Lakers are something less than Super in ugly 92-80 loss to Knicks

Lakers face a team with a record even worse than theirs but are embarrassed anyway and fall to 13-35

Before the big football game Sunday, the Lakers staged their own event: the Super Bore.

They nearly got outscored by Carmelo Anthony in the third quarter, shot 35.5% in the game and, of course, lost to the New York Knicks, 92-80, in a semi-filled Madison Square Garden.

The Lakers (13-35) are obviously a bad team, but they lost to one with a more pathetic record (10-38) while somehow managing a total of one assist from their five starters.

Quick recap: There were five players in the Lakers' starting lineup. They helped a teammate make a basket exactly once.

ESPN had the foresight to boot this game from its coverage, and TNT can now rest easy after already canceling its broadcast of the rematch March 12 in Los Angeles.

Pretty much everybody was off the mark for the Lakers — Robert Sacre missed all six of his shots, Wayne Ellington was two for 12 and Wesley Johnson was four for 12 — and there was more bad injury news for them.

Nick Young sat out because of a sprained ankle and then Jordan Hill left in the first quarter because of what he called a strained right hip flexor.

In the phrase that Lakers fans have grown to hate, Hill will be evaluated Monday. He moved very slowly in the locker room afterward and said he was told he would miss anywhere from two days to two weeks.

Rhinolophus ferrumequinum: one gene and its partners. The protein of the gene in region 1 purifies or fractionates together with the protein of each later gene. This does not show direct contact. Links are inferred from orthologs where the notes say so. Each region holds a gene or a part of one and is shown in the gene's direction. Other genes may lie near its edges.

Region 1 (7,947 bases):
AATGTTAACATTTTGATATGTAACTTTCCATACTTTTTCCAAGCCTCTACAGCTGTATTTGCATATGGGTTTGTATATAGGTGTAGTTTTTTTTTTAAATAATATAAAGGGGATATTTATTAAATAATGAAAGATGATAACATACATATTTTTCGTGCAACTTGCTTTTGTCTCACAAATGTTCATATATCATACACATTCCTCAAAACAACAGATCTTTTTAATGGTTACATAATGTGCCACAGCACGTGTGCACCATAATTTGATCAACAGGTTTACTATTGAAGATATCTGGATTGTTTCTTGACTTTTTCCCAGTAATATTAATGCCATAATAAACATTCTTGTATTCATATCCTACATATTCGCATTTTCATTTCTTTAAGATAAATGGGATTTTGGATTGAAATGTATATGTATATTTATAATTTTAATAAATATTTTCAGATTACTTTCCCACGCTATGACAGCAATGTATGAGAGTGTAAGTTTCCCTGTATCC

With Hill sidelined, the Lakers' second-half starting lineup was the surreal quintet of Jordan Clarkson, Ellington, Sacre, Ryan Kelly and Tarik Black.

Par for the game: A T-shirt gun held by a Knicks cheerleader accidentally went off in a tunnel a few minutes before a fourth-quarter timeout. An orange T-shirt flew toward the scoreboard and dropped onto the court during play.

The clock was stopped, the T-shirt was scooped up, and the game proceeded, unfortunately for the Lakers.

The lack of ball movement was excruciating to watch. Clarkson had the lone assist among the starting five. He also had 19 points.

"When we get to the point where we try to do it on our own, we're not very good. Period," Lakers Coach Byron Scott said. "We looked at New York's record and thought, 'I can come out and get mine.' And we got ourselves in a lot of trouble doing that."

Anthony got his in the third quarter, when he tied the Lakers in scoring — 18 points each for the Knicks' star and the team that wooed him unsuccessfully in free agency last July.

A Knicks fan summed up what almost everybody was thinking in the fourth quarter: "Let's go watch the Super Bowl, Melo! This is over!" he yelled from the upper reaches of the arena.

The victories have been numbingly rare for Knicks Coach Derek Fisher, though he earned his first against the franchise with which he won five championship rings as a player.

It was also a good day for Knicks President Phil Jackson, who smiled as he slipped into the Lakers' locker room afterward to share a few minutes with longtime trainer Gary Vitti.

Jeremy Lin still has a following here, obviously traced to his wild two-month burst with the Knicks in 2012.

He had seven assists Sunday but made one of three shots and had four turnovers.

"Wasn't good," Scott said. "I thought that obviously he could have played a lot better, just like about eight or nine other guys could have."

Lin recently was benched an entire game for the first time in almost three years. He has since moved ahead of Ronnie Price on the depth chart but remains behind Clarkson, a rookie.

There's one thing that can't be taken from Lin.

"Every time I come back, I always have great memories," he said while surrounded by still-intrigued New York media members. "With these fans at the Garden, that was very special to me and I'll always cherish that."

Not much else for him to treasure Sunday. Or for his teammates.

mike.bresnahan@latimes.com

Twitter: Mike_Bresnahan

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